One of the biggest stories in the metal world during the first half of the year was Arch Enemy’s big lineup change, as longtime vocalist Angela Gossow was replaced by Alissa White-Gluz, formerly of The Agonist. Changes at the vocalist position are among the hardest for a band or its fans to accept or adjust to, but this was one of the rare cases where a band not only survived the lineup change, but emerged even stronger as a result. In a somewhat ironic twist, War Eternal takes me back to the days of Gossow’s first album with Arch Enemy, Wages of Sin. The compositions are just as brilliant, if not more so, and White-Gluz’s vocal performance is delightful in its ferocity. After listening to War Eternal many times, I am quite confident to say that Michael Amott made the correct decision when he decided to bring White-Gluz into the band, because she is exactly the kind of powerhouse vocalist needed to carry Arch Enemy into the next phase of their legendary career.
Key tracks: “War Eternal”, “Down to Nothing”
Speaking of lineup changes at the vocalist position, can we talk for a moment about how utterly brilliant Dianne van Giersbergen is? Some might call this blasphemy, but I am not exaggerating when I say that she could take over IMMEDIATELY for Tarja Turunen as the preeminent operatic female vocalist in metal today. The fact that she has a six-octave vocal range (at minimum) and full command of a wide range of styles is just the beginning. What really pushes van Giersbergen over the top is her ability to seamlessly transition her voice all over the spectrum, moving through different ranges and styles with no apparent outward strain. Call me crazy, but I firmly hold to the belief that the music on Sacrificium is as good as it is because of van Giersebergen’s presence and her ability to push any composition over the edge to greatness, simply by adding her voice to it. Sacrificium is a stunning and ambitious album that will have you convinced VERY quickly of van Giersbergen’s natural talent and the band’s equally impressive songwriting skills.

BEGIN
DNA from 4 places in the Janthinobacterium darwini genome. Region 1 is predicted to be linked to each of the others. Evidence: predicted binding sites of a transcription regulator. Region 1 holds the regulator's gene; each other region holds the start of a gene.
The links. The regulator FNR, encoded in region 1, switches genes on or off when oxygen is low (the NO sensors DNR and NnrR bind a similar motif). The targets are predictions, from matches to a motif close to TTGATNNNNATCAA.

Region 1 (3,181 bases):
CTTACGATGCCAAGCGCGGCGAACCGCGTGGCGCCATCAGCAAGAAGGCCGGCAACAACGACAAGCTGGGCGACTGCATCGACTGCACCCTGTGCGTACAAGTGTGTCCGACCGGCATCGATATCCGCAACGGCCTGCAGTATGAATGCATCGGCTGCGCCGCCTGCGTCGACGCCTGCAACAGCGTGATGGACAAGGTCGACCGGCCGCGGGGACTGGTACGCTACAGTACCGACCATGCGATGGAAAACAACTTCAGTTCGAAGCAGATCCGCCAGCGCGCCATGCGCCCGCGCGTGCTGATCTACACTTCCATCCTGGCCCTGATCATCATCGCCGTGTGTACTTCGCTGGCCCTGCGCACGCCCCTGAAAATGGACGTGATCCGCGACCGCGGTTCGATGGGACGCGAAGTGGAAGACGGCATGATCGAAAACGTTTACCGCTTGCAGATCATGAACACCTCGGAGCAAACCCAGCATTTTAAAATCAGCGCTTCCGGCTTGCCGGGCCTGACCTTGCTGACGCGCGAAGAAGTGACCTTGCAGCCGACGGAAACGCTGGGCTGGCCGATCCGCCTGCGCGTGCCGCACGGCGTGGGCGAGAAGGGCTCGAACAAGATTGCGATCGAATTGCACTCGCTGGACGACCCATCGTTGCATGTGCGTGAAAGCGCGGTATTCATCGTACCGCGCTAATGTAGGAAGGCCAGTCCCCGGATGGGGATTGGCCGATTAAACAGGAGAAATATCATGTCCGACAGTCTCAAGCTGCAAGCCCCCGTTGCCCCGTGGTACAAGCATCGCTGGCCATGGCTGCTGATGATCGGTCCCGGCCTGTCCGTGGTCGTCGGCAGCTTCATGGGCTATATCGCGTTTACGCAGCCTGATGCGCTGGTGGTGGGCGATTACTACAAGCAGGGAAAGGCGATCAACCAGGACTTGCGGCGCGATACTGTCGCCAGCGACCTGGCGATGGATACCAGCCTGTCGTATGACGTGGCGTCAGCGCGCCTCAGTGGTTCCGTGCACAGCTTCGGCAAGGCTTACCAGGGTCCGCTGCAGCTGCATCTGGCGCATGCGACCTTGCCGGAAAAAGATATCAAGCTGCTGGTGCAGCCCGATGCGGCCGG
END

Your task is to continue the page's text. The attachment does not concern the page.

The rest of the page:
Key tracks: “Nightfall”, “Temple of Hate”
The return of the band that created the Gothenburg sound might be one of the most significant comebacks in recent memory. At the Gates has been playing festivals and one-off shows for several years now, but the prospect of new music was left unrealized until now. Although everyone likely knew that their comeback album would be good, few could have predicted just how incredible At War with Reality would be as a finished product. This album makes me forget the nineteen year gap that exists between it and its predecessor, the previously-untouchable Slaughter of the Soul. At War with Reality not only equals the older album, it also reminds everyone what the standard should be for melodic death metal in the current age. As other bands have languished, experimented, or fallen apart, the genre creators have returned and found it wanting. Hopefully this album will help to raise the standard for At the Gates’ contemporaries that still remain.
Key tracks: “The Circular Ruins”, “The Head of the Hydra”